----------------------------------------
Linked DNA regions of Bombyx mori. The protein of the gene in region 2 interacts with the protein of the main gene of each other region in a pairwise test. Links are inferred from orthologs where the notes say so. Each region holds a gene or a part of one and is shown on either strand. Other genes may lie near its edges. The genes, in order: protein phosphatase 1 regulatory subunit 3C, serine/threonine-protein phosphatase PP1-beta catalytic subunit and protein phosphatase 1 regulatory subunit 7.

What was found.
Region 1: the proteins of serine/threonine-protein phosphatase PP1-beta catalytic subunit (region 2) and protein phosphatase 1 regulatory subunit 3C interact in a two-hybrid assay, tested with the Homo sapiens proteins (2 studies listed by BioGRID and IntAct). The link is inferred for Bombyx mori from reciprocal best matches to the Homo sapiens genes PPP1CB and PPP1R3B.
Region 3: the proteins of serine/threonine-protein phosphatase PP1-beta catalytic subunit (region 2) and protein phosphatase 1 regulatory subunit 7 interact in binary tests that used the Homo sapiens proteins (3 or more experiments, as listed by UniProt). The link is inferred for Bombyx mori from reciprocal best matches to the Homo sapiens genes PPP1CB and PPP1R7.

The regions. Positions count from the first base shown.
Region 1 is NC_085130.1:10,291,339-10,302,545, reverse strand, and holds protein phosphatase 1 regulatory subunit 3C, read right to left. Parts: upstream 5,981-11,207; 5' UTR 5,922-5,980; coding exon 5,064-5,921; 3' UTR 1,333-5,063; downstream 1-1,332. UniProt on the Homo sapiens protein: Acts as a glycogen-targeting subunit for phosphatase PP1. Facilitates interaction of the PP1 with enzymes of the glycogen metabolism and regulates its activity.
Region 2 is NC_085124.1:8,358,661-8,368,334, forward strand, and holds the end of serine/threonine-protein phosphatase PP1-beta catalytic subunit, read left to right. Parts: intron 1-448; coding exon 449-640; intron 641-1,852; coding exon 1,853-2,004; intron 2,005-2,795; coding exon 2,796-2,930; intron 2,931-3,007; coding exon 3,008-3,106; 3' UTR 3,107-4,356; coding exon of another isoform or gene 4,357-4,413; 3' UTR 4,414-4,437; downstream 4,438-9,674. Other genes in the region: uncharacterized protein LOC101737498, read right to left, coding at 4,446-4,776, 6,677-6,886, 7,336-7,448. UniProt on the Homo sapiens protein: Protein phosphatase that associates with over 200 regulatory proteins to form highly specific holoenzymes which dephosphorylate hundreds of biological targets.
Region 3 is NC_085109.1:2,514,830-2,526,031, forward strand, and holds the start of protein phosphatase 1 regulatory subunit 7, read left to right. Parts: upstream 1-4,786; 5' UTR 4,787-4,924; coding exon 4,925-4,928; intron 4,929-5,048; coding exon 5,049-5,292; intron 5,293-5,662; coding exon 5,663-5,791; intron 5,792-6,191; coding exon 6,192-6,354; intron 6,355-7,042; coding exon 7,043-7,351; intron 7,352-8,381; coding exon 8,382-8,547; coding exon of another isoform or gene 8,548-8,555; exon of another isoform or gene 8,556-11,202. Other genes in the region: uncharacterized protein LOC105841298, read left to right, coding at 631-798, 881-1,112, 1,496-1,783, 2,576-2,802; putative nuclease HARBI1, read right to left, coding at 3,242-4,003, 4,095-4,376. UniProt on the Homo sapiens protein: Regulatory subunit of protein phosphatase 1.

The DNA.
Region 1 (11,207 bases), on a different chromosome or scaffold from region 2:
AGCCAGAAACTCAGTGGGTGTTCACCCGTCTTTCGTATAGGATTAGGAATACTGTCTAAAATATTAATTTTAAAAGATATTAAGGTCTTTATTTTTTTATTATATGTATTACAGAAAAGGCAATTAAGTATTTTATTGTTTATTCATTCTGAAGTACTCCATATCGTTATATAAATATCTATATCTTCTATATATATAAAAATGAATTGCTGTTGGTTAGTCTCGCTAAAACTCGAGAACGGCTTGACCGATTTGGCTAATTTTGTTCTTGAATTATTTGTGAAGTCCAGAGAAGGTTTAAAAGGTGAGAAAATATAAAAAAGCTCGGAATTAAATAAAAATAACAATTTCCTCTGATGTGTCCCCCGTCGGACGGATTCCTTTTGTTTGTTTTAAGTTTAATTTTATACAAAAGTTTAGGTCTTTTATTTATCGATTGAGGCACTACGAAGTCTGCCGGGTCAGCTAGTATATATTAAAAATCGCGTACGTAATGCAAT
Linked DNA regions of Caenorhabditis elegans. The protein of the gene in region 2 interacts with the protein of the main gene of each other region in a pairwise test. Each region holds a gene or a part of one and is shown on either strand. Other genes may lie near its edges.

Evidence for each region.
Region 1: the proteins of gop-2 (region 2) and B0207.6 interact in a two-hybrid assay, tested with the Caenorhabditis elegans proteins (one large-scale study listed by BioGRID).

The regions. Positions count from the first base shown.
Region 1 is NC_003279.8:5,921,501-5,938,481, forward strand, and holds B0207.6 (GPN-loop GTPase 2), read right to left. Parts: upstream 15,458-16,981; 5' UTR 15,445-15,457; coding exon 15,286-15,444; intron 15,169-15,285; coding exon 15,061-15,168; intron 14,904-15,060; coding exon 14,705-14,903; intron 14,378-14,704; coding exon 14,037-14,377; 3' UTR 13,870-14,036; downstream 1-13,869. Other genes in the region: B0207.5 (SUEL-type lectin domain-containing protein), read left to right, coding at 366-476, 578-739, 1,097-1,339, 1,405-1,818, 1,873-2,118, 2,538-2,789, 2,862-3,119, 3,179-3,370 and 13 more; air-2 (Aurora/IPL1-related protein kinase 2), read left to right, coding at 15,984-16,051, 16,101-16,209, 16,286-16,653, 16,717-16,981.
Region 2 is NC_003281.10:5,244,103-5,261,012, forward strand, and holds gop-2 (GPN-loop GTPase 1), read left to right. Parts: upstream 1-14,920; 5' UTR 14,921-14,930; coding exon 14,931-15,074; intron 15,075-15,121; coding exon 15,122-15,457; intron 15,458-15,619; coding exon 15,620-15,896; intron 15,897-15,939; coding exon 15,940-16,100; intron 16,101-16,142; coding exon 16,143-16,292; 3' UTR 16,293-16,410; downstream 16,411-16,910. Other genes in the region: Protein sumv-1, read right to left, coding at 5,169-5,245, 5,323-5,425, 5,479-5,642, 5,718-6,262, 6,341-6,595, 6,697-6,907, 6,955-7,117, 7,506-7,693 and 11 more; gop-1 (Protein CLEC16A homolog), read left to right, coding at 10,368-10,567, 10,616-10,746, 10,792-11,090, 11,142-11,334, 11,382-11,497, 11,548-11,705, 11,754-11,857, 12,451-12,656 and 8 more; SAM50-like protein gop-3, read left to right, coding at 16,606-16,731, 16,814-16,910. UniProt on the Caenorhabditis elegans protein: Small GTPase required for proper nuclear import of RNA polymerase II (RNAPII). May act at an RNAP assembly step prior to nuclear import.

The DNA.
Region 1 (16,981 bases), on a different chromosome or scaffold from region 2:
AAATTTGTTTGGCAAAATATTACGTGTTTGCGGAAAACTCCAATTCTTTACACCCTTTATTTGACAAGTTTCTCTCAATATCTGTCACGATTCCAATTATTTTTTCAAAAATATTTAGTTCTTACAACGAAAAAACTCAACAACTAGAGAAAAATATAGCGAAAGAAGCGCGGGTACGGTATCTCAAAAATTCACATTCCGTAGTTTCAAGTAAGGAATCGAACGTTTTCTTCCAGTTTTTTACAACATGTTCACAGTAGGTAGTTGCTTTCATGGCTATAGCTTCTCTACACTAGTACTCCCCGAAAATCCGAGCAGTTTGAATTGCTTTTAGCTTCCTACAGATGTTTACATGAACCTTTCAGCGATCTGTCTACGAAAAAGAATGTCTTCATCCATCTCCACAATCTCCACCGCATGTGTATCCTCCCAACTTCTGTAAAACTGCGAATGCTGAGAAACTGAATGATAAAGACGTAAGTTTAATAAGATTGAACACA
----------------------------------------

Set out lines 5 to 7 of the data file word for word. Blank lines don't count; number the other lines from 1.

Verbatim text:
The regions. Positions count from the first base shown.
Region 1 is NC_085130.1:10,291,339-10,302,545, reverse strand, and holds protein phosphatase 1 regulatory subunit 3C, read right to left. Parts: upstream 5,981-11,207; 5' UTR 5,922-5,980; coding exon 5,064-5,921; 3' UTR 1,333-5,063; downstream 1-1,332. UniProt on the Homo sapiens protein: Acts as a glycogen-targeting subunit for phosphatase PP1. Facilitates interaction of the PP1 with enzymes of the glycogen metabolism and regulates its activity.
Region 2 is NC_085124.1:8,358,661-8,368,334, forward strand, and holds the end of serine/threonine-protein phosphatase PP1-beta catalytic subunit, read left to right. Parts: intron 1-448; coding exon 449-640; intron 641-1,852; coding exon 1,853-2,004; intron 2,005-2,795; coding exon 2,796-2,930; intron 2,931-3,007; coding exon 3,008-3,106; 3' UTR 3,107-4,356; coding exon of another isoform or gene 4,357-4,413; 3' UTR 4,414-4,437; downstream 4,438-9,674. Other genes in the region: uncharacterized protein LOC101737498, read right to left, coding at 4,446-4,776, 6,677-6,886, 7,336-7,448. UniProt on the Homo sapiens protein: Protein phosphatase that associates with over 200 regulatory proteins to form highly specific holoenzymes which dephosphorylate hundreds of biological targets.